Home automation -- the idea of running all the electrical loads in your house from a computer -- used to be something only of interest to geeks. But quest for energy efficiency has made home automation a mainstream topic. It’s now known by another name: the Internet of Things. In a nutshell, the concept involves using computers and other smart devices to remotely interact with home electronics, appliances, and systems to control how they behave and use energy. The IEEE Standards Association is now defining standards that it hopes will lead to affordable home energy management systems (HEMS) that let consumers manage energy use and costs in conjunction with smart grids being developed around the world.
“The home of the future is something that was invented a long time ago, but we weren’t able to build it until now,” says Oleg Logvinov, vice chair of the IEEE 1901.2 working group and director of market development for STMicroelectronics. “Today we have a whole portfolio of IEEE standards in place and in development that will transform our homes into an Internet of Things. Among these standards are the IEEE 2030 family, 1901, P1901.2, and P1905.1.”
It’s no secret that power consumption in the home is rising because of information and entertainment electronics. Adding electric vehicles and their home charging stations to the mix will make things worse. But the ability to imbed relatively cheap intelligence and connectivity into virtually every device will enable intelligent control of energy consumption. What’s more, the process of setting standards requires participation by many stakeholders, all with an incentive to collaborate and move the technology forward, says Logvinov.
“The pioneer standard, IEEE 1901, Broadband over Power Line (BPL), was developed in 2005 and covered a wide scope, including home audio/video equipment and PCs, access to BPL outside the home, smart grid energy management, and transportation systems in cars, trucks, trains, and ships,” explains Logvinov. “1901 was a huge undertaking. More than 350 individuals collaborated on its development, from chipmakers and product manufacturers to utilities, universities, service providers, and retailers. Half were from the U.S., and the other half were from Europe and Japan.”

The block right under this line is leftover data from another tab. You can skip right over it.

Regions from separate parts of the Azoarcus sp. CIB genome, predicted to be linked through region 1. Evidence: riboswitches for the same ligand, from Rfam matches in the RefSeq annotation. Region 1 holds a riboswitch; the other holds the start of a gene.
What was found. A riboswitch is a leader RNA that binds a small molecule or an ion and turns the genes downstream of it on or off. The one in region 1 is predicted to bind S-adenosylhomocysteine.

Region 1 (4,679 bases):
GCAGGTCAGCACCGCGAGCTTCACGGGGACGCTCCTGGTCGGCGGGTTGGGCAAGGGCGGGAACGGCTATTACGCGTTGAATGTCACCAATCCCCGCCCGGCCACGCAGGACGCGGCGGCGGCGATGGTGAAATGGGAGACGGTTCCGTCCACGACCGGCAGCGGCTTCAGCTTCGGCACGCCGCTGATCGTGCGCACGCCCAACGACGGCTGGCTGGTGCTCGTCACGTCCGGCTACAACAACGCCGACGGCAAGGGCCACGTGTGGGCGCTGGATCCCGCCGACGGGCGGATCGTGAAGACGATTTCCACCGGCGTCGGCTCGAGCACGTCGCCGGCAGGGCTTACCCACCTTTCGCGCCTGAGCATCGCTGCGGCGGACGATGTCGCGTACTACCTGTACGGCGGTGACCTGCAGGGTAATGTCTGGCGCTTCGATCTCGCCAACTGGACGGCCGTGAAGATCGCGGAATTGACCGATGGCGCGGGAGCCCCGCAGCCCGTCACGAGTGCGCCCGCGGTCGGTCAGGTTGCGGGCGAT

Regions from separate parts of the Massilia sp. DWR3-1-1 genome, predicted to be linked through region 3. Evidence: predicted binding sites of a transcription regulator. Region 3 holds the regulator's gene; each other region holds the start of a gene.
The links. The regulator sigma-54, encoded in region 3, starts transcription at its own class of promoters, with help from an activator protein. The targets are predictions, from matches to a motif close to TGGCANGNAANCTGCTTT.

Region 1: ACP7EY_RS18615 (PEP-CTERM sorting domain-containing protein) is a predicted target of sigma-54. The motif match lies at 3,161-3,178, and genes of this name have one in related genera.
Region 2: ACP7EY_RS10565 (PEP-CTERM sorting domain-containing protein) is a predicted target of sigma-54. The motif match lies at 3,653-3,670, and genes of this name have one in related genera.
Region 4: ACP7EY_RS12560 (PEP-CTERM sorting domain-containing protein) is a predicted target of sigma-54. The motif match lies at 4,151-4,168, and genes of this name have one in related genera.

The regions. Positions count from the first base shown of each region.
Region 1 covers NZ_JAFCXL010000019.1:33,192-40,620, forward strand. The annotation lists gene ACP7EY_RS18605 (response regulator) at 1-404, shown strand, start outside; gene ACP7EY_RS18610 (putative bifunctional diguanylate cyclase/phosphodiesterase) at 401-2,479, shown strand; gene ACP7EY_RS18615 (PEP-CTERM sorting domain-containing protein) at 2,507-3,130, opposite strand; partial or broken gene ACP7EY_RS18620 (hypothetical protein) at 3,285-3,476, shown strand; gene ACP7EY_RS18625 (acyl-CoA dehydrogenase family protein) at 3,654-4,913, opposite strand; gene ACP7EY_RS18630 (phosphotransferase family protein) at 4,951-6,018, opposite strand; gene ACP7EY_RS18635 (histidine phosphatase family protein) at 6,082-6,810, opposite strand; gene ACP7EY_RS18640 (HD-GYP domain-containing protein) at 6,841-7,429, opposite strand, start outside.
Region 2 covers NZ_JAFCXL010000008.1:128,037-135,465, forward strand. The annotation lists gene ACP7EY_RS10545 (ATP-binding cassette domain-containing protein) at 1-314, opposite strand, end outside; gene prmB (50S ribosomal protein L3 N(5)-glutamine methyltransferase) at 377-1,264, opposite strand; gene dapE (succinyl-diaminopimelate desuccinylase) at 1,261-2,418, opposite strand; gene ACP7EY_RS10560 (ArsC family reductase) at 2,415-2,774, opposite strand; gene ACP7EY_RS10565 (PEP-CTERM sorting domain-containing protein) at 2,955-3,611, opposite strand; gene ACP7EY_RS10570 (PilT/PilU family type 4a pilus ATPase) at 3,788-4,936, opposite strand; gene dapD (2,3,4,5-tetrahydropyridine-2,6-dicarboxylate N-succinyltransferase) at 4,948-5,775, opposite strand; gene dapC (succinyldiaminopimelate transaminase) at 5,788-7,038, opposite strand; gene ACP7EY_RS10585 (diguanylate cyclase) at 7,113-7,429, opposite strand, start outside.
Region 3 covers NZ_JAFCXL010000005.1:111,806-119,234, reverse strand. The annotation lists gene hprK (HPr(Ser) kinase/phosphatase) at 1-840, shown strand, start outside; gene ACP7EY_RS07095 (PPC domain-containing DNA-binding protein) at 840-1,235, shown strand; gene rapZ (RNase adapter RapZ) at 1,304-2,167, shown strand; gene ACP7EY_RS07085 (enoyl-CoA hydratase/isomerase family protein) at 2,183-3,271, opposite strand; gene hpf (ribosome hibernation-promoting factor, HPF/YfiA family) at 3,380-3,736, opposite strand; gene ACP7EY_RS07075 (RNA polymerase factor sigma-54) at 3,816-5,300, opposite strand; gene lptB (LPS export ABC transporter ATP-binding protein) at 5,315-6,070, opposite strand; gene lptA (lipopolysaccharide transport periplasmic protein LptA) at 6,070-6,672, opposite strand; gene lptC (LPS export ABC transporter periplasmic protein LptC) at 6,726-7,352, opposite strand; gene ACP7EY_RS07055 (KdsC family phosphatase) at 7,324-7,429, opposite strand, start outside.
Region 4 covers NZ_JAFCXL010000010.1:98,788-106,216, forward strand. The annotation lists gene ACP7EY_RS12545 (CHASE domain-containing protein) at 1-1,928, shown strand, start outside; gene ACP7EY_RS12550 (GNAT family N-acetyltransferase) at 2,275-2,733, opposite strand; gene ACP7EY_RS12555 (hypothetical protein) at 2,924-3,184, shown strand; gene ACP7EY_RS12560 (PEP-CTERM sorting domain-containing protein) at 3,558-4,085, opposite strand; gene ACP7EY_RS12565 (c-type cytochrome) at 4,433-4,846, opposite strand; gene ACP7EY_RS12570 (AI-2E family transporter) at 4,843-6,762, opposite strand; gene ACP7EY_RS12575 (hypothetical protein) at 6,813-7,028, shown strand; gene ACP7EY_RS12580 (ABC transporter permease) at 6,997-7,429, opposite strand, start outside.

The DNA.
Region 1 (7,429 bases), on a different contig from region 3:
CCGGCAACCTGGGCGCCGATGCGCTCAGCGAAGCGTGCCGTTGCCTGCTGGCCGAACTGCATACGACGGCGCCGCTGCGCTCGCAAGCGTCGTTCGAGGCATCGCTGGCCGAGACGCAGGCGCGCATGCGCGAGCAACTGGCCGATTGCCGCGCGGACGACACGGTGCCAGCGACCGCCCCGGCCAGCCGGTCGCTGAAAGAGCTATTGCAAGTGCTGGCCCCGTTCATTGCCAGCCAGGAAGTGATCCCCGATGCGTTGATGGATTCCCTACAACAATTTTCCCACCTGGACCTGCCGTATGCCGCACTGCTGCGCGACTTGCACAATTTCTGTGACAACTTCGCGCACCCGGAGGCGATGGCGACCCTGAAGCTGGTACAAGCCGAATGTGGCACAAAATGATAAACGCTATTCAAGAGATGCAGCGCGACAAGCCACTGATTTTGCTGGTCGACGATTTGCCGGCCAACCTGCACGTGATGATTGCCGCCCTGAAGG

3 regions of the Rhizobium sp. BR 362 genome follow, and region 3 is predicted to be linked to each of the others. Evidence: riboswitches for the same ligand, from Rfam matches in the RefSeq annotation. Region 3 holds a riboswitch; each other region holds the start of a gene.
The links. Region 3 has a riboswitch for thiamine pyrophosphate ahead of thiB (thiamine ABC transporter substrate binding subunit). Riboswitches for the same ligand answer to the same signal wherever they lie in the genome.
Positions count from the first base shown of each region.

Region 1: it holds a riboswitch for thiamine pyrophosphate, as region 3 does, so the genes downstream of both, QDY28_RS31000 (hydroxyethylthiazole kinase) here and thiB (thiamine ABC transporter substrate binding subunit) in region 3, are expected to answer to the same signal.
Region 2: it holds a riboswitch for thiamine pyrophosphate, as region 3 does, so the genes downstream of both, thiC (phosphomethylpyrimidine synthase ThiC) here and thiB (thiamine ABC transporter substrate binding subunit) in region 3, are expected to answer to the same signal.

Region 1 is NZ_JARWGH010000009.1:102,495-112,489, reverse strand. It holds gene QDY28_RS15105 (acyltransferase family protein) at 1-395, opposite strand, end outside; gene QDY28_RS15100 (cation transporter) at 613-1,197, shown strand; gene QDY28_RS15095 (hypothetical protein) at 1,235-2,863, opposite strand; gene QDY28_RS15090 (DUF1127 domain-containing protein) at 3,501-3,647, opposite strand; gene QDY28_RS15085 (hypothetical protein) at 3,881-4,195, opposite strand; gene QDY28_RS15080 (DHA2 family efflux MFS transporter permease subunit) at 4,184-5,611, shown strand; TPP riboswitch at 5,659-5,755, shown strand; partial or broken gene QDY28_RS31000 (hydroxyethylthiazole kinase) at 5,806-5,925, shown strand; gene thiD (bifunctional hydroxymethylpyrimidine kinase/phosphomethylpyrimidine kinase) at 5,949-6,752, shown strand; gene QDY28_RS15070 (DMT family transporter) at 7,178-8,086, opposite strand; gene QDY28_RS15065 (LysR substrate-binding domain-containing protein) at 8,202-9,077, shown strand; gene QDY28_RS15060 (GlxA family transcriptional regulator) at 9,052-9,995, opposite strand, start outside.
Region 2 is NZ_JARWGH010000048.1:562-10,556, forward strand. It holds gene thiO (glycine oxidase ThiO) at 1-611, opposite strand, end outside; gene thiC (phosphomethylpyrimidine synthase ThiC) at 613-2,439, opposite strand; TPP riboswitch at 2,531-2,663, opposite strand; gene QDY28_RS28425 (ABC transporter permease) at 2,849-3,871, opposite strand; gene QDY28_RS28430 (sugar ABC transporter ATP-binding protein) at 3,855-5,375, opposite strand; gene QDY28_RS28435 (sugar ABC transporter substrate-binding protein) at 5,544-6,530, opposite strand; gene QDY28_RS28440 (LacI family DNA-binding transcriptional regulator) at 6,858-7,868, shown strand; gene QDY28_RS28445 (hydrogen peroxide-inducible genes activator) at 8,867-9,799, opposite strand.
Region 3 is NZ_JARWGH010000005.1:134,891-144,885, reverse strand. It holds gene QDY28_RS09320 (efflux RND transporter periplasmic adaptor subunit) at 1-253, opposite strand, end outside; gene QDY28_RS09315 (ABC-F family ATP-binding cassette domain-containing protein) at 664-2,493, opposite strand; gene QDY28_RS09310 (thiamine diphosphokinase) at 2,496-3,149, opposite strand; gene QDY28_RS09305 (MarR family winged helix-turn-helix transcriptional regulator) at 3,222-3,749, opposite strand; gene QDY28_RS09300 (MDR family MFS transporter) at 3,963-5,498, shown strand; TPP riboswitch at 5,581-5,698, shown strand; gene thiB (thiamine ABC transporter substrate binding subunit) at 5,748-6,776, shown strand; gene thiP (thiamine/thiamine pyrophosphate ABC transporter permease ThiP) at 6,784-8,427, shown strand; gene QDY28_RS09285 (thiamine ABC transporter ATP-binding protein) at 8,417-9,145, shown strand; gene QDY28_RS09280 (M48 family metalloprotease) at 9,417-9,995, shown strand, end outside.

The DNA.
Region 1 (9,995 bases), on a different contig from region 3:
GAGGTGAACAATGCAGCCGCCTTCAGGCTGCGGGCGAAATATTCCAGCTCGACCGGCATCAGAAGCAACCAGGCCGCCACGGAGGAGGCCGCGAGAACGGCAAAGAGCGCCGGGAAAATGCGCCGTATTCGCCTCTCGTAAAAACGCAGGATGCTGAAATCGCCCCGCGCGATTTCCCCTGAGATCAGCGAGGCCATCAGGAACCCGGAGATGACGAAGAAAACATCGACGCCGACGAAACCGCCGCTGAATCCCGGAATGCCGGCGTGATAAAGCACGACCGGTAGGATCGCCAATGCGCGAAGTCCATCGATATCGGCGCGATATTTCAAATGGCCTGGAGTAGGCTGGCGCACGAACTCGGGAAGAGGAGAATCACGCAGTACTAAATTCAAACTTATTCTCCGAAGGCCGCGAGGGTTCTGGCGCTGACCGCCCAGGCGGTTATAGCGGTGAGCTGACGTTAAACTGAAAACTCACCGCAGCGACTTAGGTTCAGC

With 1901 established, work moved on to 1901.2, the lower bandwidth smart grid workhorse standard, Low Frequency (less than 500 kHz) Narrow Band Power Line Communications for Smart Grid Applications. Key to this standard is that it enables real-time communication between the electric meter and utility operations center.
“This is the key element to making the grid smarter, enabling every home to become a true part of the smart grid where consumers have an opportunity to be actively involved in managing the grid,” says Jim LeClare, chair of the IEEE 1901.2 working group and technologist at Maxim Integrated Products. “1901.2 is based on two proven technologies, Prime and G3-PLC, and its development is based on input from the world’s largest energy suppliers and technology companies, including IT firms, meter manufacturers, and telecommunications companies, among others.”
Another important standard is IEEE P1905.1 – Standard for a Convergent Digital Home Network for Heterogeneous Technologies, which is being developed to support transmission and end-to-end Quality of Service (QoS) over any available media in a home networking scheme. The standard also aims to let consumers more easily add devices, set up security, and otherwise manage a home network.
“P1905.1 will allow devices to be configured in a simple and consumer friendly way without being concerned about what link (wired, wireless, or powerline) will be used to transfer the data,” says Logvinov. “A lot of work will be done by the P1905.1 technology behind the scenes to support a seamless user experience.”
The latest IEEE undertaking regarding the smart grid began in December 2011 on P1901.1, Recommended Practice for Smart Grid Communication Equipment – Test Methods and Installation Requirements. This project is based on existing standards and affects all parts of the grid, including generation, transmission, and distribution.
That said, service providers such as Verizon and others are already busy rolling out home monitoring and home control products and services. The home of the future may eventually become a self-organizing and self-managing entity, making decisions based on the initial guidance of homeowners.
“Once the home learns how to behave, it could also learn how to make decisions on its own,” explains Logvinov. “That would be the home of the future, and it’s becoming possible now.”